It also pushed the Philippines to appreciate the Asean economy as a partner such that, since the idea of an integrated economy has been agreed on, export of import of intermediate goods among member countries have been among the top imports and exports.

The Philippines for one, has a predominantly intra-industry trade with the rest of the Asean as, contrary to earlier fears that the Asean members will just be competing with each other since their products are similar, they have instead moved towards cooperation where in countries are trading products within the same industries.

“The Philippines’ top exports to its major Asean trading partners are petroleum products, electronics, and chemicals, the same products that we import in the region,” he said. This is because, throughout Asean has been established a chain of production components.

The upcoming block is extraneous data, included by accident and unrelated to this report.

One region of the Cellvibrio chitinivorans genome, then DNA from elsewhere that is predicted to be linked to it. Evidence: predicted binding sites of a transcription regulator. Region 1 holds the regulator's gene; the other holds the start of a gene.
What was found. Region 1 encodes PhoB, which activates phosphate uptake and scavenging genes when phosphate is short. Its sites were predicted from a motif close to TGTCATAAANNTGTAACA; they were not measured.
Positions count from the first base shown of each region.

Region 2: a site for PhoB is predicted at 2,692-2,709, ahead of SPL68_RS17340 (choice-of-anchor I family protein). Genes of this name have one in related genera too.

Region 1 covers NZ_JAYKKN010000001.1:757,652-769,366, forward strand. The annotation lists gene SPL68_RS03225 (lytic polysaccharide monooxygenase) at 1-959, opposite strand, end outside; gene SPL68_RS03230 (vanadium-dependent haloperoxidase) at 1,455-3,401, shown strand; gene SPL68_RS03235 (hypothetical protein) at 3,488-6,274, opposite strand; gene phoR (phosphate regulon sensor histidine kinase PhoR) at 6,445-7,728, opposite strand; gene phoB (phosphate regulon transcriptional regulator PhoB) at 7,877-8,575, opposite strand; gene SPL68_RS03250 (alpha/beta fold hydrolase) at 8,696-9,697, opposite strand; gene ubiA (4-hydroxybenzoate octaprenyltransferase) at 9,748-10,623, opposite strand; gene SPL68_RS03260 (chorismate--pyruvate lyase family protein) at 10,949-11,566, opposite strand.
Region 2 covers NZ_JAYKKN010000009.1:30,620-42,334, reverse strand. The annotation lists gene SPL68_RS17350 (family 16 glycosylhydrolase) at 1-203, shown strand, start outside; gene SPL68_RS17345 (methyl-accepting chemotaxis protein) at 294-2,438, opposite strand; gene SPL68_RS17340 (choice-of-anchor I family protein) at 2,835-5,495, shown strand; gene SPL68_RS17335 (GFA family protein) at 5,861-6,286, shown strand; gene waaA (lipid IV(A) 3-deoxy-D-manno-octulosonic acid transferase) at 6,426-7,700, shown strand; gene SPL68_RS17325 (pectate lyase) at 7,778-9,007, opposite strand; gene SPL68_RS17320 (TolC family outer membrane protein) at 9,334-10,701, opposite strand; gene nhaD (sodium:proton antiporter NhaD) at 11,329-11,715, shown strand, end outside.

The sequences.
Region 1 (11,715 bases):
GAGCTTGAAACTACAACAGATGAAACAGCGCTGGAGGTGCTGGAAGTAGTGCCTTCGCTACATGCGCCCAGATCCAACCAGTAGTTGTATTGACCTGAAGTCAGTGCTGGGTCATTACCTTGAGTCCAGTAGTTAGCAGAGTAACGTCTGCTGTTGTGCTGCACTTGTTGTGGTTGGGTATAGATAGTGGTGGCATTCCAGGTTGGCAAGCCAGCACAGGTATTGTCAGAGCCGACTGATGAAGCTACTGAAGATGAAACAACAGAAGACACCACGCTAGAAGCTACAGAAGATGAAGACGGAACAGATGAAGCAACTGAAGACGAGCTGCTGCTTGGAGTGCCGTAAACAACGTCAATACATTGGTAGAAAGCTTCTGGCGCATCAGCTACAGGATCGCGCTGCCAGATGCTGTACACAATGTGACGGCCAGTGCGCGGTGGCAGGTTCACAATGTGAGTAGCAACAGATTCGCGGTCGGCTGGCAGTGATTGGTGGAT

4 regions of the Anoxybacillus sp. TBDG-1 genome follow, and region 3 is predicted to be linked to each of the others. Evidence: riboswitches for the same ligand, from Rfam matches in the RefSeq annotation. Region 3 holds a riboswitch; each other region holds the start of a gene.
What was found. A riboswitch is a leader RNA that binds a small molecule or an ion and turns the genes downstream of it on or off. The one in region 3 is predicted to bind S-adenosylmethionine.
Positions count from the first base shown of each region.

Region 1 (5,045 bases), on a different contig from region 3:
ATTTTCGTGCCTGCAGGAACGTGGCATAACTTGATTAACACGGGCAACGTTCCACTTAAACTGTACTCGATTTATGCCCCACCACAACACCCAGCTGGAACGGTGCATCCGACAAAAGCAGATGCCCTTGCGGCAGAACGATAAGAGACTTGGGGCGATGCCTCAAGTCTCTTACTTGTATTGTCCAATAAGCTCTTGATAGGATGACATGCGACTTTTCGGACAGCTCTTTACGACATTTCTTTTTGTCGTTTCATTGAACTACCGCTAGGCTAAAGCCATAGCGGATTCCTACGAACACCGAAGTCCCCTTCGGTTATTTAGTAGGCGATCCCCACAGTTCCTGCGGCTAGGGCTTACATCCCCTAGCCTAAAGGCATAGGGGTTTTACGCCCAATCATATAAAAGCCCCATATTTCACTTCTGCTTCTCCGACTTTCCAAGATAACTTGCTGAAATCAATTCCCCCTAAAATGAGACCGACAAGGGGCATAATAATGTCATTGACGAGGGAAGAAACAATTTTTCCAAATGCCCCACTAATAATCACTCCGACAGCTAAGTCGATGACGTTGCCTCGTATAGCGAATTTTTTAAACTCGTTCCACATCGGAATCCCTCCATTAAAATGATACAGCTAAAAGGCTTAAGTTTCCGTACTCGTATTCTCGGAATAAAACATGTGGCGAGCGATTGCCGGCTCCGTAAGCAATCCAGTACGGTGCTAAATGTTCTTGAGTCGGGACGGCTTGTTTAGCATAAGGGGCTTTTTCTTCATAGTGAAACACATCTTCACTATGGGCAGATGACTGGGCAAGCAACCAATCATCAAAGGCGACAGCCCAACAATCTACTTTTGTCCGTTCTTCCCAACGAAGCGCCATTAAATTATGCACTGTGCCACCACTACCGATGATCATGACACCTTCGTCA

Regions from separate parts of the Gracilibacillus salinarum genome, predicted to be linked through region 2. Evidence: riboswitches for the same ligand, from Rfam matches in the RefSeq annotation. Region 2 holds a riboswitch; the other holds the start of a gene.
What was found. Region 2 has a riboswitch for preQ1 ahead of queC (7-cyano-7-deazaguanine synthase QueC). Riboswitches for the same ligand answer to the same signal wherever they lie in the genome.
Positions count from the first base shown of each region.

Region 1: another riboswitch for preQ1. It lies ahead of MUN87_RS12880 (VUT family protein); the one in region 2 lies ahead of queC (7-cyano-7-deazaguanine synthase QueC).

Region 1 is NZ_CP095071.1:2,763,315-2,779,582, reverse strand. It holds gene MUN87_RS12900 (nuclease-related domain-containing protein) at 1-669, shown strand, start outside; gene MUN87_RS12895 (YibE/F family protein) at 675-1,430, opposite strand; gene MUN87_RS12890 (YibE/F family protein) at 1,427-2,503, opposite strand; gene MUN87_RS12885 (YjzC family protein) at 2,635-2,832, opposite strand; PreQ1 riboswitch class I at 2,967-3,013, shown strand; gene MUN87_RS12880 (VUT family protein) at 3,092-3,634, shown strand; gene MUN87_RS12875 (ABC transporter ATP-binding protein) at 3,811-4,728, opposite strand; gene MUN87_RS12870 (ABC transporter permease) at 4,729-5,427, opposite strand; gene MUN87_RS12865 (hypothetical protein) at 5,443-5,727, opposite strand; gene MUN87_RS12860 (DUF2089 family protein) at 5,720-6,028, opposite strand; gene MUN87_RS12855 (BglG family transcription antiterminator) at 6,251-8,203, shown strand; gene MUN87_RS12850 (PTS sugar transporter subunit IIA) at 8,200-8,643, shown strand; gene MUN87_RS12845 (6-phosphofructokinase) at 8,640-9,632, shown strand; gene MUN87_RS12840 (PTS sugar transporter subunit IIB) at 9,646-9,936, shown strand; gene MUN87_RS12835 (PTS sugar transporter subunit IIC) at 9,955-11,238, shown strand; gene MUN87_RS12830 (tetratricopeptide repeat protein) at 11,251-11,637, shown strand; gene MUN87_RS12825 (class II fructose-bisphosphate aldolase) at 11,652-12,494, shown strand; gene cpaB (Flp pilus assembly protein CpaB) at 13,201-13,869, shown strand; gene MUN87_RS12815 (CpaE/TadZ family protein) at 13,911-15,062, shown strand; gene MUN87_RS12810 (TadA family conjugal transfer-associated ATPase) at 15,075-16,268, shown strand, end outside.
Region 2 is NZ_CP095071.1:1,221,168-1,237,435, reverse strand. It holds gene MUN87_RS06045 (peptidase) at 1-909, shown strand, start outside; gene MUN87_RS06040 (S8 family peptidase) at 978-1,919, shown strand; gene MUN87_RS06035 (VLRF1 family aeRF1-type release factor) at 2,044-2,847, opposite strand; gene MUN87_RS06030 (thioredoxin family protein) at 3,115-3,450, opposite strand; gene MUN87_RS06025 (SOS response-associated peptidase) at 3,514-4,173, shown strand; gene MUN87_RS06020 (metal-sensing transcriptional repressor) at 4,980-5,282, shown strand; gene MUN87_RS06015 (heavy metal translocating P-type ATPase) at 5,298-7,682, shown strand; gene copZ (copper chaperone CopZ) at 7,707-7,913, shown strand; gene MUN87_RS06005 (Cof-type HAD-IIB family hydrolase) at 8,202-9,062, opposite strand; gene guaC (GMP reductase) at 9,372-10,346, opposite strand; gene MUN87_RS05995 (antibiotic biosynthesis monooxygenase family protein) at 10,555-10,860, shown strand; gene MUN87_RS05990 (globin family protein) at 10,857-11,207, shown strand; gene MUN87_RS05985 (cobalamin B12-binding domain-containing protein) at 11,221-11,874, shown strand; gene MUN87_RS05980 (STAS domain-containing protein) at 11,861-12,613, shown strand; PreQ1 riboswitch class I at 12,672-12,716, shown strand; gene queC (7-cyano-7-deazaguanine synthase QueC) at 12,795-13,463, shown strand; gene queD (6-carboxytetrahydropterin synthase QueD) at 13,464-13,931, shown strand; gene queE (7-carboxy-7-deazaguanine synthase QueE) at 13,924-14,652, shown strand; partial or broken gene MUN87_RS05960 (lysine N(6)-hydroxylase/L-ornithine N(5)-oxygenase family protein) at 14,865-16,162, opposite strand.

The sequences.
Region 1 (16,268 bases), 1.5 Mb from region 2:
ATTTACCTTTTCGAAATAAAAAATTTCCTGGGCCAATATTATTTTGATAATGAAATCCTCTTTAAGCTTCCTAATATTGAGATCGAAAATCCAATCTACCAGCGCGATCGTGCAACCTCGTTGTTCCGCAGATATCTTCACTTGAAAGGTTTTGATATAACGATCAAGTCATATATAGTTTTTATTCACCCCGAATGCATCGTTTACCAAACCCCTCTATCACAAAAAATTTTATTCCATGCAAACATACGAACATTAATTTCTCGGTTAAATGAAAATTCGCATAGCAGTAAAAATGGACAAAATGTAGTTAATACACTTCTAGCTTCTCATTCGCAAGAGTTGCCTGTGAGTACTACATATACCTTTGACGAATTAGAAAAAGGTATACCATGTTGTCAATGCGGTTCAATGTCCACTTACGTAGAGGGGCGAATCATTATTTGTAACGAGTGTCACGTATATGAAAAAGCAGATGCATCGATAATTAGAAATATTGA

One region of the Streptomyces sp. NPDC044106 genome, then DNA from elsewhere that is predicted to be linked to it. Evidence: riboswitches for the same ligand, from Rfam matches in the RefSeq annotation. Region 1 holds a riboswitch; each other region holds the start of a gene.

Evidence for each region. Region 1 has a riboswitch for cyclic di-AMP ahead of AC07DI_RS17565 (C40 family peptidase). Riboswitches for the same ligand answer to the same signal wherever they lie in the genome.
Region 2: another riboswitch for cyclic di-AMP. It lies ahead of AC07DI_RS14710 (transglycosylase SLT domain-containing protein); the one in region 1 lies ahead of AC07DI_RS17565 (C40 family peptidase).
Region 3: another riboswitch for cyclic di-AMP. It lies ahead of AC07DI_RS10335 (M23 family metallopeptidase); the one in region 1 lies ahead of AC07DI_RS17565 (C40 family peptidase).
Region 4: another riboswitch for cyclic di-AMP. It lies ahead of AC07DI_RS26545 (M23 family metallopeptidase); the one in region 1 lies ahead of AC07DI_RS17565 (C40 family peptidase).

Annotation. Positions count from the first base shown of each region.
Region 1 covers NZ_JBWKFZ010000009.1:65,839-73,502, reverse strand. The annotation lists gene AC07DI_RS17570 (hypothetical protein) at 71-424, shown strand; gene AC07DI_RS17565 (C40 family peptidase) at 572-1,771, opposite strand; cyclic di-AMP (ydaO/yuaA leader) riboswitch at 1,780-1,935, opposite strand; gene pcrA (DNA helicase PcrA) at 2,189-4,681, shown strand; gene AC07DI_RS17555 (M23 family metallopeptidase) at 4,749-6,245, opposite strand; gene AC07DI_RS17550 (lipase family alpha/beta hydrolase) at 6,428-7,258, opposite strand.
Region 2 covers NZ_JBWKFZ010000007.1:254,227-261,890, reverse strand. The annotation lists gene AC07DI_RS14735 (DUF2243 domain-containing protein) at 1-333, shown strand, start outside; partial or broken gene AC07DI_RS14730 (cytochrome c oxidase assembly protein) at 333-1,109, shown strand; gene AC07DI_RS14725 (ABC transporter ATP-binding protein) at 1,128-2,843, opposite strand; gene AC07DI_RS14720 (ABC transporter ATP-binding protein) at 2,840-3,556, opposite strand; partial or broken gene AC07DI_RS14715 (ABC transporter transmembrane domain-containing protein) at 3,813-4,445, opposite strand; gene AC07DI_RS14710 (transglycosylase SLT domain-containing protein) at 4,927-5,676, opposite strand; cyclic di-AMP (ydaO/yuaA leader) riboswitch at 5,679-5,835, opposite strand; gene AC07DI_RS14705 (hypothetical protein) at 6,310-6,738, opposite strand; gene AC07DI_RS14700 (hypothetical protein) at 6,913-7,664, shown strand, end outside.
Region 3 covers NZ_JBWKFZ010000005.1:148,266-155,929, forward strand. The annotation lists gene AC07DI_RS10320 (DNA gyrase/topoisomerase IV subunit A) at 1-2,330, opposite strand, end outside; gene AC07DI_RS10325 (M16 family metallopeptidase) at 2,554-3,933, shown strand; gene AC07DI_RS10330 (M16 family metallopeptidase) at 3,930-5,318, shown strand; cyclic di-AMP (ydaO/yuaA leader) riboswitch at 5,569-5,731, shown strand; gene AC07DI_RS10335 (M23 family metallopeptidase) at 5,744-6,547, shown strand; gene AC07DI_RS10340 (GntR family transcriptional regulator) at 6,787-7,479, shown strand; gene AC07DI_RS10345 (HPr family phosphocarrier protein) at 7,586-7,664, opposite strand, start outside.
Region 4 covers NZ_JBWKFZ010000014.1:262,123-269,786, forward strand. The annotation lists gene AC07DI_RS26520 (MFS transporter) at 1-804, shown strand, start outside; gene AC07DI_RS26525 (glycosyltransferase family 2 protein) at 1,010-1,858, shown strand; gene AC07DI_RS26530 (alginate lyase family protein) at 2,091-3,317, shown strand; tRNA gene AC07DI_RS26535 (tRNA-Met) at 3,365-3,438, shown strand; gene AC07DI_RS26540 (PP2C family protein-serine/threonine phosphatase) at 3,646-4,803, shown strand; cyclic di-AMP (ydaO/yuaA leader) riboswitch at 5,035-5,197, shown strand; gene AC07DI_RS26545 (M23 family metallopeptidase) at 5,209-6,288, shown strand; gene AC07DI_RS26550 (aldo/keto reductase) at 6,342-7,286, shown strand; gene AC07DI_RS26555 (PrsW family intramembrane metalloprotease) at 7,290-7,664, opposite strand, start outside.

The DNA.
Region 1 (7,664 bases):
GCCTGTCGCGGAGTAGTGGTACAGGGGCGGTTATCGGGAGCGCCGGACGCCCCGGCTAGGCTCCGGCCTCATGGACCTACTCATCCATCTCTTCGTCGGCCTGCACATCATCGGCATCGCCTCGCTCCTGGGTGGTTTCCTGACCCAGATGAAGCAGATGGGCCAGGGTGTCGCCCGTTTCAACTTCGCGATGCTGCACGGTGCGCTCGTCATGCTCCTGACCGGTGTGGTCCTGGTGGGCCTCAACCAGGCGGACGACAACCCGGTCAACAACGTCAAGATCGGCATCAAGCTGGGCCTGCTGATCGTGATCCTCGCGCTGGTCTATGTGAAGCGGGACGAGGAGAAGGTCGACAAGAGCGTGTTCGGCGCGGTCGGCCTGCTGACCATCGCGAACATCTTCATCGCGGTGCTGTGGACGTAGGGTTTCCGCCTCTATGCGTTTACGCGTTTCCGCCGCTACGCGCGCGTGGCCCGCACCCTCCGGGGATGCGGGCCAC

By sharing production processes and looking at the whole economic community as an integrated production line, greater efficiency and higher productivity are encouraged. It’s no longer about each country building its own factories to produce one electronic product or even vehicles, but each country building industries around the parts or each electronic product or vehicle.

But, like any cooperation, there are downsides, Habito pointed out. This was most apparent during the Bangkok floods where the supply chain of electronics was disrupted Asean-wide and worldwide.

There will also be those who will gain more, but this will all depend on how resilient and forward-looking an industry is, rather than really losing out on competition within the Asean since the system had already been set in motion since 2010.